Thursday, November 4, 2010

Food is fuel!

That is something that I have had hammered into me since I was probably about 12 years old. I was so incredibly skinny that my nickname at home was "Jangle Bones" (J-Bones or just Bones for short) and my swim coach put me on a "milkshake-a-day-plus-instant-breakfast-mix diet" in addition to what I regularly ate, lest my body start to "eat itself." Needless to say, all this turned me off strawberry milkshakes for years to come and don't even get my started on Carnation Instant Breakfast. Yech.

When I get pregnant I'll have to bump up my calorie count some other way. Perhaps I will just sit down and eat an entire roast chicken right out of the pan, a la one of my favorite professors at Princeton who stated this proudly (yet another tick on the very long list of why she is amazing).

But this whole J-Bones era raises an interesting point. In a culture where we are so obsessed with dieting and being thin, I think we forget that food is fuel. I know I wax on and on about it fueling the soul and the psyche, but let's not forget--it's gotta fuel the body first and foremost!

Why talk about this now? Well, after a mad three weeks (Vronsky and I lost a house we were trying to buy, scrambled to find someplace else to live, all with our new puppy in tow, plus the fact that work has been cah-RAY-zay), yours truly is running the New York City Marathon on Sunday! I am more worked up about this than any of the triathlons I've done, perhaps because this marathon will easily take at least four hours, whereas an Olympic distance triathlon, not so much (that's a pic of me from this fall's Nation's Triathlon). But I have wanted to run one for some time now and the day is fast approaching!

I've become more cognizant of the fuel aspect of food in recent months, especially once my runs started getting longer. To complicate things, running is a bit different from swimming in terms of how my body handles food. At the height of swim training back in college, or even high school, I would just stuff myself with anything and everything I could get my hands on, from delicious fajitas to stale cereal right out of the box. It is a fairly common thing for swimmers to do. Andy Potts, now a pro triathlete but former captain of the University of Michigan swim team, stated in Triathlete magazine that he still eats like a college swimmer. In fact, the other day he just sat down an ate a Costco-sized back of peanut M&M's just because he was bored!

For me, my eating habits have had to change a bit leading into Sunday. I'll tend to get a bit of an upset stomach if I eat too close to my long runs, so loading up on the heavier carbs and proteins means must be done the night before, and then I will eat a solid breakfast and a blander lunch than I'd usually have just to be safe, with a cup hot water with ginger, lemon and honey just before I hit the road. It calms the tummy and gives me a last little burst of glucose.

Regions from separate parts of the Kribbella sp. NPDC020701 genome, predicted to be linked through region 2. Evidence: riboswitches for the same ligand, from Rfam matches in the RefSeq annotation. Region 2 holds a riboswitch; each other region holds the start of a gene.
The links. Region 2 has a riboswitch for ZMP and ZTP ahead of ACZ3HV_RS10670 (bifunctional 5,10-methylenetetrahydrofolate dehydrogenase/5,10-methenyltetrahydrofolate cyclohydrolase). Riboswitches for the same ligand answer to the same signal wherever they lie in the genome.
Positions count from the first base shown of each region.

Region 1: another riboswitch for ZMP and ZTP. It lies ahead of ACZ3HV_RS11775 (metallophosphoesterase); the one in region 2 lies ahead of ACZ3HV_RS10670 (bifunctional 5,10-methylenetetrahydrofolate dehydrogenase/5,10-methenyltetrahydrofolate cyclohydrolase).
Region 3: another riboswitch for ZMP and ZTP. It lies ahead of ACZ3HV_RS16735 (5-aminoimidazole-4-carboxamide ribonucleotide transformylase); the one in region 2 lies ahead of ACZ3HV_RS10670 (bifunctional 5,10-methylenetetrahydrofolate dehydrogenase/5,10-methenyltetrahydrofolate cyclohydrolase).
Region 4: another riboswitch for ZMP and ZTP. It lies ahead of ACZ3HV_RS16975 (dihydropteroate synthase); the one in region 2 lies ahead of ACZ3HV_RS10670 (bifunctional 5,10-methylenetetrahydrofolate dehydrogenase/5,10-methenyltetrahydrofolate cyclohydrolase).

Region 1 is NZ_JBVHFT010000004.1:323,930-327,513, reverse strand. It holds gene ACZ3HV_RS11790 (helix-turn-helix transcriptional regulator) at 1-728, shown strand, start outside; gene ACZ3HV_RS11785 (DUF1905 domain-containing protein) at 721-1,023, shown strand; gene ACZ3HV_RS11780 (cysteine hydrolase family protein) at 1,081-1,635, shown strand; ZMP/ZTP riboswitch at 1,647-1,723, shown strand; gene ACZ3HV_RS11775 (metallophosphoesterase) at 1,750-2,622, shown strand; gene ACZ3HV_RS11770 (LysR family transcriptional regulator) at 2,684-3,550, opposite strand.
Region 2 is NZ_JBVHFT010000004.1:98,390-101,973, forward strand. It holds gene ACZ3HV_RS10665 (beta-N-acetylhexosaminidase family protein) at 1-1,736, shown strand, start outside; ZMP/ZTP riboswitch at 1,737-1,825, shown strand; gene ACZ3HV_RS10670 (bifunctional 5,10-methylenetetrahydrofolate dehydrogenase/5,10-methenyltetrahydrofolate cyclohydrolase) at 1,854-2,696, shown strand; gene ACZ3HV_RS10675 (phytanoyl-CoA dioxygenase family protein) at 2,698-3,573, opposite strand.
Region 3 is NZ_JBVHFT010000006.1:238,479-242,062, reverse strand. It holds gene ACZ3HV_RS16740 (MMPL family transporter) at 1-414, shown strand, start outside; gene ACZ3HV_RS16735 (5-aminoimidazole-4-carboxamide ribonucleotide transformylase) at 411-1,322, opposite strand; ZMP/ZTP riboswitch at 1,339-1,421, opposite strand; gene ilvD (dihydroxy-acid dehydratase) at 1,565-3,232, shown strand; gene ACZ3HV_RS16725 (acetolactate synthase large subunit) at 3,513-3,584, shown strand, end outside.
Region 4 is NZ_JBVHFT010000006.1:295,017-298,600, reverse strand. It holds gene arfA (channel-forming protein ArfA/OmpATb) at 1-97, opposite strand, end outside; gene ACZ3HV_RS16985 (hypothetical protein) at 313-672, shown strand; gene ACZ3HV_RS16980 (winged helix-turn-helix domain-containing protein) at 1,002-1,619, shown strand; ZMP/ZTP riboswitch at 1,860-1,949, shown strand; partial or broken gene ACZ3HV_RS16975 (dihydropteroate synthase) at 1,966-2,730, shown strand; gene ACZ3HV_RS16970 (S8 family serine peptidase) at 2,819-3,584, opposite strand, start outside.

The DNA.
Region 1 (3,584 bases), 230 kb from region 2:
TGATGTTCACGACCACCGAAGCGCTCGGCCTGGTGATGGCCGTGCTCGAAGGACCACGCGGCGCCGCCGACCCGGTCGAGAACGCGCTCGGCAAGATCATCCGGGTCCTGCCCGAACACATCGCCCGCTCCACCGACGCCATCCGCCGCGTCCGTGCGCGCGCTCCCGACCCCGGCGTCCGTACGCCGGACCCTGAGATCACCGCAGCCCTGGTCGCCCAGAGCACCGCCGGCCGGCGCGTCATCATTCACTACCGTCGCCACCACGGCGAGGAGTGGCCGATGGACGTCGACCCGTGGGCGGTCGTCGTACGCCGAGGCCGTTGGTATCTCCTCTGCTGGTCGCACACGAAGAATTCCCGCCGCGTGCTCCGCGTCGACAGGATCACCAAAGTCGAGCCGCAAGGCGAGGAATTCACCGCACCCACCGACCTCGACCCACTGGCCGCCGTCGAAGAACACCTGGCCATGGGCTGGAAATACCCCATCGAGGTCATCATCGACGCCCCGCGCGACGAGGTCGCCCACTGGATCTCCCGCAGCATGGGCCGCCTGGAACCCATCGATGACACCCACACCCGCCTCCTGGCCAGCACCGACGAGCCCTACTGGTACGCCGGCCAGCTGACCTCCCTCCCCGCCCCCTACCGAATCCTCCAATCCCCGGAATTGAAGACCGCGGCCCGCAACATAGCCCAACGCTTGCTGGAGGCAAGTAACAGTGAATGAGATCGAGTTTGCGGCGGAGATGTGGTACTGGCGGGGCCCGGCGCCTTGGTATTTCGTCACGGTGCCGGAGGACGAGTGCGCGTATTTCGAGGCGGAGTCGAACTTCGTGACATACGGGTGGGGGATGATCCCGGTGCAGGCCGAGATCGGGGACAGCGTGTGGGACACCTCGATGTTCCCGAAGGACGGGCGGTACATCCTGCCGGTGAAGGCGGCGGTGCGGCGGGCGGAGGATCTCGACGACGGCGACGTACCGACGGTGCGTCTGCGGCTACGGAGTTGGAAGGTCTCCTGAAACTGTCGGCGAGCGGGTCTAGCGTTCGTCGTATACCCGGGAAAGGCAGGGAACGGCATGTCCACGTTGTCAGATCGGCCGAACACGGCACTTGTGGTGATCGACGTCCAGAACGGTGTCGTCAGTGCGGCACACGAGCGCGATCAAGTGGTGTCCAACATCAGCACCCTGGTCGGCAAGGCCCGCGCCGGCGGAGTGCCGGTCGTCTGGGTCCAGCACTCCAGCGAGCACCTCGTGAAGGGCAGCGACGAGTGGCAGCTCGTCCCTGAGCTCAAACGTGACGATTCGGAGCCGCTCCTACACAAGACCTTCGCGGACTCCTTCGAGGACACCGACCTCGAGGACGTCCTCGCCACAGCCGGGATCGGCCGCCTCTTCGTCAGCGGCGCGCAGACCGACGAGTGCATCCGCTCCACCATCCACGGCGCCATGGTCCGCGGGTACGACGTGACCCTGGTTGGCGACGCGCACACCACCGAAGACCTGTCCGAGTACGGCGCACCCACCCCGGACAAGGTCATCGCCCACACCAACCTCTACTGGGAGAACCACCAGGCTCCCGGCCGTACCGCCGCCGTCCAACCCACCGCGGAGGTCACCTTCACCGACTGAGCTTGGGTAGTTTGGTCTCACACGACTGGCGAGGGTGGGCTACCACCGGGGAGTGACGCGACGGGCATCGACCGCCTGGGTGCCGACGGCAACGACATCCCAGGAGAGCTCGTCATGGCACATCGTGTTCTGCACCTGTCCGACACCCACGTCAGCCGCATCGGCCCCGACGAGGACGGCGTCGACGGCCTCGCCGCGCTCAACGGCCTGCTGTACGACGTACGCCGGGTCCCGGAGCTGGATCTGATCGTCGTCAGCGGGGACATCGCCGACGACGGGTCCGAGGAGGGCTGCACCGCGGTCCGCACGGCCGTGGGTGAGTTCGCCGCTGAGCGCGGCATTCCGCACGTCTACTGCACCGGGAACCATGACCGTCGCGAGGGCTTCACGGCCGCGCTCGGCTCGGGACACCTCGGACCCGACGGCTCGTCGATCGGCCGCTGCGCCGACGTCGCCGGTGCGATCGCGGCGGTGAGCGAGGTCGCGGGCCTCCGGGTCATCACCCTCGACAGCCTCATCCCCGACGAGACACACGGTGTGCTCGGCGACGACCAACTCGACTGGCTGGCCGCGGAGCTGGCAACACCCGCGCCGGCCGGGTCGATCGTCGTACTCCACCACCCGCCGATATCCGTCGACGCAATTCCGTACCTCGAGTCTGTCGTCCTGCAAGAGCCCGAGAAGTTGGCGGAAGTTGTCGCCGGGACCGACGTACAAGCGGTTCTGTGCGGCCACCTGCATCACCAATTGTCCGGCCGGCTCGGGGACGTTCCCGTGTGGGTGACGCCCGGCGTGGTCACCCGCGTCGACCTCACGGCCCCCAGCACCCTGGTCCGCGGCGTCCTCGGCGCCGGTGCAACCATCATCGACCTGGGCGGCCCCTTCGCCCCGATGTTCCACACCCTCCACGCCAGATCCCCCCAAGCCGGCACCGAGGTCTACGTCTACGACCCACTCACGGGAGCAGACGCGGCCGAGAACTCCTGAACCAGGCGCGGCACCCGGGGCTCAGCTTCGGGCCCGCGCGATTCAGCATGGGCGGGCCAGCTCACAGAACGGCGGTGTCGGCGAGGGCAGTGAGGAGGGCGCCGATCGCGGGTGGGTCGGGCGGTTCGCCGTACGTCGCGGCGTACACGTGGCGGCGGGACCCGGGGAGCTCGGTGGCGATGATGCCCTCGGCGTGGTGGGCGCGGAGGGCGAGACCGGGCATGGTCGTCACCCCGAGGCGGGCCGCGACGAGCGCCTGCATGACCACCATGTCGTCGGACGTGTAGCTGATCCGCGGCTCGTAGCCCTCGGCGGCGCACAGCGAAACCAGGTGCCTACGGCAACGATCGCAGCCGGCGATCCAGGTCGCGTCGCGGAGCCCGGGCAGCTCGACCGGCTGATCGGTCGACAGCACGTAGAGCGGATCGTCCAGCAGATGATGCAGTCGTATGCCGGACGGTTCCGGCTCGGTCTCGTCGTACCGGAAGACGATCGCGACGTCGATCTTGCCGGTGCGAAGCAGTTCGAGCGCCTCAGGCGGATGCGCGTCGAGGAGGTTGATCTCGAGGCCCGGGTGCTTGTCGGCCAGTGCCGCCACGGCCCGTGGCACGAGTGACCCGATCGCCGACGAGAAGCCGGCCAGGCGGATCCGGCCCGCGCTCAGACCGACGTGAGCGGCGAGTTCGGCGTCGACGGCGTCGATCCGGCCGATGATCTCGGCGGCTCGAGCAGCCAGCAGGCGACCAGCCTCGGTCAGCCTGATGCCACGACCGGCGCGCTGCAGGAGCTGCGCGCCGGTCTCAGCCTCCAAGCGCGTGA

The past week I've made sure that I am getting enough fruits and veggies along with the more obvious carbs and protein. I'll be sticking with variations on my mom's spaghetti sauce and chicken fried rice as Sunday approaches. It is not a time to experiment, but to go with the tried and true.

And while I am a big believe that real food is always the best thing, gels and drink powders do have their place. I've heard veteran Iron Men wistfully recall the days when Gatorade didn't exist and they accomplished miraculous feats in Kona with orange slices, water, and peanut butter M&M's (perhaps Potts was onto something after all!), but I fully admit that I am no Iron Woman. A few well-timed energy "bloks" from Clif (which are just jacked-up gummie squares) and some GU packets will never go amiss in my book. And I'm quite loyal to my Lemon-Lime Accelerade as a drink mix. I find Gatorade and other sports drinks too sweet and when you look at the labels, it's mostly sugar and salt. Conversely, the powders tend to have a lot more vitamins and whatnot, even though I know a lot of people have trouble with the slightly thicker constancy, but I don't mind it, nor the fact that Accelerade is an unearthly bright green color.

I say all this, but I will share one little anecdote in closing that basically negates everything I've just said in the last paragraph. While I was on a long bike ride earlier this summer, I shakily reach into my jersey pocket and pull out a shot block or two, pleased with myself that my cycling skills seem to be improving. I've managed to suck down these little gummies without crashing after all! Just then, a man whizzes by me, and what is he eating to fuel up for a long ride ahead? No goos or gummies for him. He is deftly eating what I perceive to be a turkey sandwich. On wheat bread. With lettuce. I swear I even saw a bit of Dijon mustard.

So the question now is: who will hand me a turkey sandwich (or perhaps a nice piece of pizza) on Sunday??


  1. I will follow your advice as I train for my upcoming triathalon. Thanks, Gasto Jess!


    Robert Vargas
    Cambridge, Mass